Could I lug around a Pentax 6×7 all day long? As stated by Jason from Grainy Days in his review of this camera, it is both perfect for shooting 120, and for use as a club during a zombie apocalypse. Well, what about a lighter, even more desirable medium format camera, like the Mamiya 7? These cameras easily hit the $2-4000 mark on eBay, so I’d never just ‘chuck it in my bag’ or whip it out during some light drizzle without a second thought.
Whilst those are both fantastic cameras, they lack what the Kershaw provides. A complete ability to lose my mechanical sympathy and just shoot something because it looks cool, and because it makes me feel something, and not necessarily because I think it’ll make a great photo.
The warped lens and tiny aperture allows me to not care about properly focusing, and the single shutter speed means I never have to worry about whether my metering is correct since you literally cannot meter with this camera. The only material choice you have over this camera, realistically, is film stock.
This Kershaw Penguin has let me sample the handful of 100-200 ISO 120 films available, without the anxiety of messing up. I buy those films purely with the intent to disrespect the well-researched chemical science behind them by rolling them through the shoddiest camera I own.
After choosing between the astonishingly broad (sarcasm) range of film stocks this camera lets you use, the only other variable is… light! With a single shutter speed and your selected ISO, judging lighting and assessing shadows becomes your only focus whilst using this Kershaw Penguin, and it’s incredibly fun to just spend a day wandering around with a few cheap rolls looking at pretty lighting and colours and going, ‘Eh, yeah, that’ll probably turn out alright,’ the entire time.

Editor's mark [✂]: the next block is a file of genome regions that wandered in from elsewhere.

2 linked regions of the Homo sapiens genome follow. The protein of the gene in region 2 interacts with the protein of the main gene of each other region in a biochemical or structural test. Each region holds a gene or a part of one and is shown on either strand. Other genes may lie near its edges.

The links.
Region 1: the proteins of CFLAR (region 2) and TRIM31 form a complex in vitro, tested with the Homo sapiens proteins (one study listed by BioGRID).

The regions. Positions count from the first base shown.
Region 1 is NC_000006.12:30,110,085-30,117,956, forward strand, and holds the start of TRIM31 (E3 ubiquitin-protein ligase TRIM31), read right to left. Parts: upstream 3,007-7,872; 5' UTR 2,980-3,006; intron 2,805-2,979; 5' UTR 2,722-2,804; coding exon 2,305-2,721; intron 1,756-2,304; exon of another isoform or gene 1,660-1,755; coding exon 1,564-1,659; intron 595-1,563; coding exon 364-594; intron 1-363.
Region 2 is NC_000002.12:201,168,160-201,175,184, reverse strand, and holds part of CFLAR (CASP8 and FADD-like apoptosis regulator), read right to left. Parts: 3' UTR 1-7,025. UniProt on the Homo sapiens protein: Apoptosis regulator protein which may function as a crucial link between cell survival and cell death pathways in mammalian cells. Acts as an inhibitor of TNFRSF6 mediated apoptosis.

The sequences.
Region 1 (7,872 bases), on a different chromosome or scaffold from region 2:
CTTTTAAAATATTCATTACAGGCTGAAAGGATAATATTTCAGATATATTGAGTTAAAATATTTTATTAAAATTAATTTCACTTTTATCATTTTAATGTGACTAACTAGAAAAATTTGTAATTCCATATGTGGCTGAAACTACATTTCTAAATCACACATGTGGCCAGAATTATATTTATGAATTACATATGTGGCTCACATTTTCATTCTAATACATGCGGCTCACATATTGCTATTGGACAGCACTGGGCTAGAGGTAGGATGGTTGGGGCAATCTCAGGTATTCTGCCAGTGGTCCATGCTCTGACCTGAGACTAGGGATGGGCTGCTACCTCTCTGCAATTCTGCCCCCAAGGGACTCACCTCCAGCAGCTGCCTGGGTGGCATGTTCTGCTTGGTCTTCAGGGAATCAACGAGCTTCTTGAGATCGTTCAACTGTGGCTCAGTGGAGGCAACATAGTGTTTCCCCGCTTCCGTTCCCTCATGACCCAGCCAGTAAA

I’ve recently purchased a much more versatile medium format folding camera, a 1936 Ziess-Ikon Nettar 515/2 with an Anastigmatic 105mm f3.5 lens and Compur-Rapid shutter capable of a blistering 1/400, a serious achievement for the time. It is, essentially, my Kershaw Penguin on steroids.
If I’d dipped into my rainy day savings for a Hassleblad 500CM, I’m sure I’d be loving life right now shooting the cleanest Portra 800 images I’d ever taken, but why pay $3000 for an ‘untested’ (read; tested, but didn’t work, but listed as ‘untested’ because it makes it more valuable) eBay camera I have to plan to take out and then spend a day lugging around, when I can pay $200 for a CLA’d and film tested Nettar 515/2 and chuck that lightweight, artfully crafted camera into my bag, and buy $2800 worth of film (and adventures!) instead?
It’s the same way my parents would never dare buy teenage me a brand new Nikon D850 as my first camera. My first DSLR was, as I’ve said above, outdated at the time, but taught me the utter basics of photography and let me appreciate how incredible my current D5600 truly is, which I purchased new in 2019.
Similarly, the Kershaw Penguin taught me to let go of the medium format hype, and that only with practice, experimentation, and an in-depth understanding of your equipment can you truly create an image you are proud of achieving. My images are often under/overexposed with the Kershaw Penguin, and almost always blurry in the centre, but making a single decent image from a roll with this camera truly feels like an achievement, and that’s exactly why I decided to continue to move against the push of people suggesting enormous professional 120 cameras to more casual folks like us.
With a pro camera, I’d feel expected to take perfectly exposed and composed images on my Portra 800 or Velvia slide film, but by purchasing another cheap, and far more versatile camera, I feel like I can shoot the exact same as with my Kershaw, with my humbleness and lack of criticalness intact, allowing me to take my fun shooting experience to that crisp medium format goodness without the hefty, prohibitive price-tag and extreme fear of failure.
And that is why I’m thankful to have been given this Kershaw Penguin. Since my recent purchase, it’ll be entering retirement as a shelf ornament and receptacle for cleaning wipes most days, but it’s taught me to really slow down and enjoy shooting film as a simplistic form of photography, and that I can and should use whatever is available instead of pinning after the latest and greatest equipment.
Thanks for reading!
You can find more images by the Kershaw Penguin and others on my Instagram